Plug-in electric vehicles (PEVs) have the potential to dramatically drive down consumption of carbon-based fuels and reduce greenhouse gas emissions, but the relatively high price of these vehicles—due in large part to the cost of batteries—has presented a major impediment to widespread market penetration. Researchers at the Energy Department’s National Renewable Energy Laboratory (NREL) are playing a crucial role in identifying battery second use (B2U) strategies capable of offsetting vehicle expenses while improving utility grid stability.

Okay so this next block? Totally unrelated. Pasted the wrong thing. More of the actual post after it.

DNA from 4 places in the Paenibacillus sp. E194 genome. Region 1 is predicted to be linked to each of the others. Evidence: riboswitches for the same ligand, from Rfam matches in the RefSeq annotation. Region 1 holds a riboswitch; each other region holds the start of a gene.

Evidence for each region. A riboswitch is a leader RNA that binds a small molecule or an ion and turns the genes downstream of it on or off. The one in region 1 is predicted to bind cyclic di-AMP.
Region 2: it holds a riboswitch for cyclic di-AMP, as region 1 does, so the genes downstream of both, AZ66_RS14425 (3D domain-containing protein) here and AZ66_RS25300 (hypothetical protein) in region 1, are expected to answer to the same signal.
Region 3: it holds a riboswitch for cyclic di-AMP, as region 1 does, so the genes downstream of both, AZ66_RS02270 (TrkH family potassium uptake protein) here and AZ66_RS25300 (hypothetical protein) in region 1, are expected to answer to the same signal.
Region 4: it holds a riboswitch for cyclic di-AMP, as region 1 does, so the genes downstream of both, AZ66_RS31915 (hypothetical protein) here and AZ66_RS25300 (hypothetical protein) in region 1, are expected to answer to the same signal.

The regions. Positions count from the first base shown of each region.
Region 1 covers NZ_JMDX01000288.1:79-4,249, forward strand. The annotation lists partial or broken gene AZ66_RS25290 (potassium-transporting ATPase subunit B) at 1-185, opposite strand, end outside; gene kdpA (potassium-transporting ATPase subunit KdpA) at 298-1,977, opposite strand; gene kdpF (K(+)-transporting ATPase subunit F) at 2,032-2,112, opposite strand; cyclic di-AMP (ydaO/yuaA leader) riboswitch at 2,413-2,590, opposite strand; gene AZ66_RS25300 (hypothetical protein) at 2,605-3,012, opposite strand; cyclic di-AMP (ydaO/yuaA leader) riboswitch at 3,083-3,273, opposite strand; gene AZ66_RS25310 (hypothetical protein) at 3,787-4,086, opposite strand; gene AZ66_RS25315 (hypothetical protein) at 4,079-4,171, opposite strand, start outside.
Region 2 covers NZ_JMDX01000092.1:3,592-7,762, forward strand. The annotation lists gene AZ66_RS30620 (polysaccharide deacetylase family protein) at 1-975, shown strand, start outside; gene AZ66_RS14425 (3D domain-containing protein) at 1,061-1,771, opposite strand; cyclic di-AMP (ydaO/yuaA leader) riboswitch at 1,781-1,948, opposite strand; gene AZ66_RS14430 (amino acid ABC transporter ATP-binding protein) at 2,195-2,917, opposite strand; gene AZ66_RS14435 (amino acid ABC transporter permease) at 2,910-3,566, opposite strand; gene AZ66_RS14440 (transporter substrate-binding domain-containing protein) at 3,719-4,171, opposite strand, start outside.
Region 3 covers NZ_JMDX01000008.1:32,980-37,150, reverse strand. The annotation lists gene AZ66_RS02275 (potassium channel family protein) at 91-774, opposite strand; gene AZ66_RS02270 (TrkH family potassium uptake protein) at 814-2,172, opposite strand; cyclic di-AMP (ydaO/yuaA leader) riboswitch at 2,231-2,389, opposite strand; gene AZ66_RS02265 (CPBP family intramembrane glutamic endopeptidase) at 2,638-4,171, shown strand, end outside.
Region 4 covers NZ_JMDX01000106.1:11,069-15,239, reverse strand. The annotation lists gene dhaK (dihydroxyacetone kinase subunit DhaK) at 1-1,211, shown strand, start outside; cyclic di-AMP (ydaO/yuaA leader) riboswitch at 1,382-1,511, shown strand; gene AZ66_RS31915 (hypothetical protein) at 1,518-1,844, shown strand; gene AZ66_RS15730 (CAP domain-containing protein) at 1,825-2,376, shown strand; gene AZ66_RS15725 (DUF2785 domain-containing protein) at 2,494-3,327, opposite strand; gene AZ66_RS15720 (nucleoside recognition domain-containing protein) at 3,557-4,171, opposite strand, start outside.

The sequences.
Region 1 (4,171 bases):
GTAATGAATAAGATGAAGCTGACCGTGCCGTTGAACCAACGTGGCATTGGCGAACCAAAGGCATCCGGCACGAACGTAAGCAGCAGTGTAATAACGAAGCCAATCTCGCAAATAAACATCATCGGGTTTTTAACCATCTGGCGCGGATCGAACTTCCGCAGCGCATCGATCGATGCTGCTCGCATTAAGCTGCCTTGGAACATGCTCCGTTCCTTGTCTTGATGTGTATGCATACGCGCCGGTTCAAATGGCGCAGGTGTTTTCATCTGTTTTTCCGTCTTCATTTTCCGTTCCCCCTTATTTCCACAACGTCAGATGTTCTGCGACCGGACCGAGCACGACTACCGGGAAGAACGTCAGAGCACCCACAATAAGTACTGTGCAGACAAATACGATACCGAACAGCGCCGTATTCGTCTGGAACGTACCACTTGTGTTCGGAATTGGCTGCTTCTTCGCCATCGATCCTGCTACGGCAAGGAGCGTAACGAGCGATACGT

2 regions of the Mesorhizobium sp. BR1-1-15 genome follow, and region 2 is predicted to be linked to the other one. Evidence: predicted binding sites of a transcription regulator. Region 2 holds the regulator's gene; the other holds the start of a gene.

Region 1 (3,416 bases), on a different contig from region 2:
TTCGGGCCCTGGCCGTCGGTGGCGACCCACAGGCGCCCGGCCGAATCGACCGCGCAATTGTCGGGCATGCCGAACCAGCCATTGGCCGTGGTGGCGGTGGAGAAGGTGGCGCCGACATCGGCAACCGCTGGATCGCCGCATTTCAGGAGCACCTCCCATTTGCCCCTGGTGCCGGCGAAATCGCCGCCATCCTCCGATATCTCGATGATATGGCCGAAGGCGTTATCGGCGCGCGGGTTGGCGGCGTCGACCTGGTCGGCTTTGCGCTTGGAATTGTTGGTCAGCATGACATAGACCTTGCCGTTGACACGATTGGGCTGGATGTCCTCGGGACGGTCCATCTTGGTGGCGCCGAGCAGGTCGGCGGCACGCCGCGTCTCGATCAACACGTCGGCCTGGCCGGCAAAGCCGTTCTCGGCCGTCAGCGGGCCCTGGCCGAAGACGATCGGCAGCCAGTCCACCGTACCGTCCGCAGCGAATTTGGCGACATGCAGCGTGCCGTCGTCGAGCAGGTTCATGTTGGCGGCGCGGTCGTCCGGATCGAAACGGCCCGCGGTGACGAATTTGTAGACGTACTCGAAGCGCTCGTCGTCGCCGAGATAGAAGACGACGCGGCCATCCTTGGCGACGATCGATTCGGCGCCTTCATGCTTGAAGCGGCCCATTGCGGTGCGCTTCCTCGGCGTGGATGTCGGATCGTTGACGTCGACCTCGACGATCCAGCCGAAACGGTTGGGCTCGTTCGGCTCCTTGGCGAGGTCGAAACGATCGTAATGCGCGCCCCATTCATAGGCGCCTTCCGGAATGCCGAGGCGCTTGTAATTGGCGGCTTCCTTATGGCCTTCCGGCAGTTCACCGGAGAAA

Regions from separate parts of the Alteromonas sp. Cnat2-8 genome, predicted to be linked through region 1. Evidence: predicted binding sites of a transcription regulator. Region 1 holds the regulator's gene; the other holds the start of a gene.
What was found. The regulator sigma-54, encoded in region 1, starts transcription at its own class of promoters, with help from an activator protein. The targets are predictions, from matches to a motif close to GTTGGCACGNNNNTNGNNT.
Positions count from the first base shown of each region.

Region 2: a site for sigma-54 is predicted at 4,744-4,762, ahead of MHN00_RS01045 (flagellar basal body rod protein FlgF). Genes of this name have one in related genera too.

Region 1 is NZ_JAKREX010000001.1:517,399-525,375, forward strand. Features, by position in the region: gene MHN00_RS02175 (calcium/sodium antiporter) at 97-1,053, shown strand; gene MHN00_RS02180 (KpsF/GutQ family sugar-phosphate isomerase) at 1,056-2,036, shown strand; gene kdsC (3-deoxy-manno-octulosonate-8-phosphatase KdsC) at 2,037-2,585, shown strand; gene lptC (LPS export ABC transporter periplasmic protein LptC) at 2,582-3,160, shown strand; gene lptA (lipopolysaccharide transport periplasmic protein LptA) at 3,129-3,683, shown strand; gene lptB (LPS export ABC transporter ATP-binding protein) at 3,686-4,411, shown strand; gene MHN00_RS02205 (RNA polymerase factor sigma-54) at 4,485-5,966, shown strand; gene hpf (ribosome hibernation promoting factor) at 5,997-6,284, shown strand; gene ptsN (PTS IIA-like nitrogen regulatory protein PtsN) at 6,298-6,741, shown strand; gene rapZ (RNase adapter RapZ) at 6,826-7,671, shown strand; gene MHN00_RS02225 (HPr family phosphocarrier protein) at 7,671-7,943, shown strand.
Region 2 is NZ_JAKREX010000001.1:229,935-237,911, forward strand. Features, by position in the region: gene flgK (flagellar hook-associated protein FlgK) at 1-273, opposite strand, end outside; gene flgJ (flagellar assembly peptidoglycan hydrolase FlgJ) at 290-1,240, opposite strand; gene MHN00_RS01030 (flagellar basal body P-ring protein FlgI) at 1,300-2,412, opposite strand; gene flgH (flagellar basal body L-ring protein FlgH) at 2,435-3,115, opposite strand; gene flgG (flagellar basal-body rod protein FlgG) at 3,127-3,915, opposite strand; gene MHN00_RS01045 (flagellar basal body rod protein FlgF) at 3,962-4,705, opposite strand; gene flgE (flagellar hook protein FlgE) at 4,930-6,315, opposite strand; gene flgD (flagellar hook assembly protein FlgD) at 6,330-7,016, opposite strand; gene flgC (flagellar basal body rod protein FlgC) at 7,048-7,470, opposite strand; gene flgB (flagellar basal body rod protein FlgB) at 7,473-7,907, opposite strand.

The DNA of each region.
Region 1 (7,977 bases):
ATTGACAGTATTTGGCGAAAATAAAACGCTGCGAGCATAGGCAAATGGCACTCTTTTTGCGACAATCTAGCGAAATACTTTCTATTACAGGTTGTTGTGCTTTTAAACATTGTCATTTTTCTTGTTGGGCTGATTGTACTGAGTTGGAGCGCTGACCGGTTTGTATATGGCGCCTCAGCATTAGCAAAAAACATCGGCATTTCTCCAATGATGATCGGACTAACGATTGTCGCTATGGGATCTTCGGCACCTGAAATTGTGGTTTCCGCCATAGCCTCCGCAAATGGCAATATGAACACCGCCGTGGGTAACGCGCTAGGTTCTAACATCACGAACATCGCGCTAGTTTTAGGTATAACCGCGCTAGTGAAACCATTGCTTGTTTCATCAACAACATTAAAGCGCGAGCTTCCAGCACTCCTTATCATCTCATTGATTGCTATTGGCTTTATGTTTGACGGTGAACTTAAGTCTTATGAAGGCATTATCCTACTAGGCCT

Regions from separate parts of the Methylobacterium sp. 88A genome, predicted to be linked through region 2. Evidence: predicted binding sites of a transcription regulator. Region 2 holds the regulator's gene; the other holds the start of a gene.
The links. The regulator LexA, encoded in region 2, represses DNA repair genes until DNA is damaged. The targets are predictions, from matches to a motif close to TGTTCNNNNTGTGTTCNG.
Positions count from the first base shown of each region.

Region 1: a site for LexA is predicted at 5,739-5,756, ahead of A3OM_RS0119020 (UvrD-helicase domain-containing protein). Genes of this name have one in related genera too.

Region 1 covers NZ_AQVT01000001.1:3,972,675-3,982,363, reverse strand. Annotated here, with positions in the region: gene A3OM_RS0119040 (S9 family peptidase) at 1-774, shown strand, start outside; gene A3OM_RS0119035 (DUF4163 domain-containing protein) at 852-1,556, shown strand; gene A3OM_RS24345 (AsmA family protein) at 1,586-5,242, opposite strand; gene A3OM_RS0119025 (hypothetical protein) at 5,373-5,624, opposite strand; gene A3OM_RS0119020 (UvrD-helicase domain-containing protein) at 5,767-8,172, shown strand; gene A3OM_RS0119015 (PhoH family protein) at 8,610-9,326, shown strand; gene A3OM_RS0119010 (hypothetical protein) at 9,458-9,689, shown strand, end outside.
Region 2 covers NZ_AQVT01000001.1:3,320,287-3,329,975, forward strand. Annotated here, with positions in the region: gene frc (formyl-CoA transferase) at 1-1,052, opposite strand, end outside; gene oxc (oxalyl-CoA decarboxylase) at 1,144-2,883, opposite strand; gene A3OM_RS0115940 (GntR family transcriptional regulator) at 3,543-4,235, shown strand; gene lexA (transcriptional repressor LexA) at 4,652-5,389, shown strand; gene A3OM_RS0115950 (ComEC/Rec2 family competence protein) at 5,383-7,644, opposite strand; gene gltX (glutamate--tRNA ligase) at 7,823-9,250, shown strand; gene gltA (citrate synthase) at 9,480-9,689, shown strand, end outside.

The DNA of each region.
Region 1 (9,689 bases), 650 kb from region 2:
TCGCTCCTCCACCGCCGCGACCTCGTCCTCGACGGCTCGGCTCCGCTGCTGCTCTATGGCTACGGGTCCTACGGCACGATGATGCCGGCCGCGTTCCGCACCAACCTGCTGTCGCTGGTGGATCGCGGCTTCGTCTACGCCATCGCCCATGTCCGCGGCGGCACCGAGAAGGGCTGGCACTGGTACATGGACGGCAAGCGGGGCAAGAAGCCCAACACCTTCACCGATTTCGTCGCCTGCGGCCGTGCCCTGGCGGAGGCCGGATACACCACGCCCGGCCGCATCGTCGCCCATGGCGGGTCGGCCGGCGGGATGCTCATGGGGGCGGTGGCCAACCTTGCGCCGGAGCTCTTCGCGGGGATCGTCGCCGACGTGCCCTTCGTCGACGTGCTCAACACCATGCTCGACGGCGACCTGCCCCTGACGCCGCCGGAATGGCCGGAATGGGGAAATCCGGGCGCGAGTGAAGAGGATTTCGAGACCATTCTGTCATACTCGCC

Lithium-ion (Li-ion) batteries, the energy storage technology of choice for PEVs, are typically the most expensive components in those vehicles, and their disposal presents environmental challenges. Second-use options support a broad spectrum of sustainable energy strategies, as they increase the potential for widespread PEV adoption by eliminating end-of-life automotive service costs, in addition to helping utilities support peak electricity demands while building a cleaner, more flexible electricity grid. NREL research confirms that after being used to power a car, a Li-ion battery retains approximately 70% of its initial capacity—making its reuse a valuable energy storage option for electric utilities, before battery materials are recycled.